Woman Saves Best Friend Who Suffered Heart Attack, Cardiac Arrest

By Gina Mayfield

Woman Saves Best Friend Who Suffered Heart Attack, Cardiac Arrest

Julie (left) and Rhonda (right)

On a warm September evening, Rhonda Kuehn arrived at the home of her longtime friend, Julie, for a cookout to celebrate her birthday. Shortly after arriving, Rhonda realized the 46-year-old birthday girl was noticeably absent and asked about her. Julie’s husband casually mentioned Julie felt overheated and had started to experience some chest pains, and that she had stepped away to rest privately.

“I went and fixed my dinner plate, and then I said to myself, ‘Well, no, I’m going to go check on her,’” Rhonda says. She found Julie with a cold towel wrapped around her neck and a fan blowing on her. “I asked her what her symptoms were, input them into the WebMD app on my phone and the results came back as a high possibility of a heart attack,” Rhonda says. “So we got in the car and started heading toward the hospital.”  The American Heart Association recommends calling 911 for a suspected heart attack and does not recommend driving to the hospital.

On the way there, Rhonda tried to make lighthearted conversation, but it quickly became clear that Julie was in a lot of pain. “She had her phone in her hand and just dropped it, then she was leaning over, and I just shook her a little bit,” Rhonda says. “I said, ‘Jules, Julie…‘ No response whatsoever. Then I missed the turn to the hospital.”

Rhonda turned another corner into a residential area and called 911. The dispatcher told her she needed to start chest compressions right away and asked if she could get Julie out of the car, which wasn’t possible. “Then Julie’s lips started turning blue and she wasn’t breathing,” Rhonda says. “The dispatcher told me to go over and lay Julie’s seat as far back as I could, straddle her lap and start doing compressions. The dispatcher talked me through it, she kept encouraging me.”  Chest compressions should be done on a firm, flat surface when possible.

After missing that turn, Rhonda didn’t know what street she was on, so the dispatcher struggled to pinpoint a location for first responders. “I’m facing the street as I’m doing compressions, and I see the ambulance pass us by, then the fire engine,” Rhonda says. At that point she starts doing compressions with one hand and honking the horn with the other in an effort to get the attention of local residents. No help came.

Finally, a police officer spotted them and ran over to help get Julie on the ground and take over compressions. By this point, onlookers had started appearing on their front lawns and Rhon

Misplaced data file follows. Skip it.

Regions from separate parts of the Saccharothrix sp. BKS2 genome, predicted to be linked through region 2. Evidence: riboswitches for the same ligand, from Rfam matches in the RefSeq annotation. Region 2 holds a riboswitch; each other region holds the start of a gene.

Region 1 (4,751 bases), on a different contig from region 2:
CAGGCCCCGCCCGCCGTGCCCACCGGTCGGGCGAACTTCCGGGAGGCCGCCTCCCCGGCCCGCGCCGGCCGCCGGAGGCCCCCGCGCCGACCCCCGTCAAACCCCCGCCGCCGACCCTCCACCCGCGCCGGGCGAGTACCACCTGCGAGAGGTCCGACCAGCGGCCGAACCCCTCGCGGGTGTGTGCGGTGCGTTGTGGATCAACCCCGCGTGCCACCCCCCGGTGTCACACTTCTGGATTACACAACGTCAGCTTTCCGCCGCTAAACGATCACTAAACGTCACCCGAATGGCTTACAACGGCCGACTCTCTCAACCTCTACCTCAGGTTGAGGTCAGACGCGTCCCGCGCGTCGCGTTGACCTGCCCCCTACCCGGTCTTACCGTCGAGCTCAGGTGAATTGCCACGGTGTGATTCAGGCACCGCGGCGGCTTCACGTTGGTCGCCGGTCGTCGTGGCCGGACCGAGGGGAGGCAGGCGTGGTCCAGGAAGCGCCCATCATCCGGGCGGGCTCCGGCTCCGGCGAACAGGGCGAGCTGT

Woman Saves Best Friend Who Suffered Heart Attack, Cardiac Arrest

Rhonda, first officer on the scene Cory Contreras, and Julie (left to right)

da asked them to flag down the ambulance at the street. EMTs arrived, used a defibrillator, and rushed Julie to the hospital where she spent days in intensive care and left with a device implanted in her heart that can be monitored. “They did all kinds of testing and found no reason for her to have a cardiac arrest,” Rhonda says. “It’s still a mystery.”

What’s not a mystery, is that Rhonda’s actions that day saved her friend’s life. Many years earlier she had taken a CPR class at a local community college in their hometown of Lincoln, Nebraska, and that experience came back to her right when she needed it.

In the days, weeks and months that followed, the thanks came pouring in from Julie and her friends and family, including a card from Julie’s sister. “She sent me a picture of her siblings and nieces and nephews and wrote, This is the family that thanks you for saving our sister,” says Rhonda, who’s quick to point out the others who helped too, including that 911 dispatcher. “She talked me through it and kept me from getting emotional,” Rhonda says. “Julie has thanked me over and over, but there’s appreciation that needs to go all the way around. It’s definitely not a one-person thing. It’s just a big team that made it possible.”

Julie and Rhonda got to meet that dispatcher in person, along with the local fire and rescue team, as well as the police officer who was first on the scene. Then one day a letter came in the mail from the Lincoln, Nebraska, police department. “When I first got it, I thought, Oh my goodness, what did I do?,” Rhonda says. But instead of a citation, it was an invitation – to a ceremony honoring citizens who had saved a life.

The AHA is committed to transforming a nation of bystanders into a Nation of Lifesavers. Join the movement that can make a difference in the life of someone’s partner, parent, friend, or family.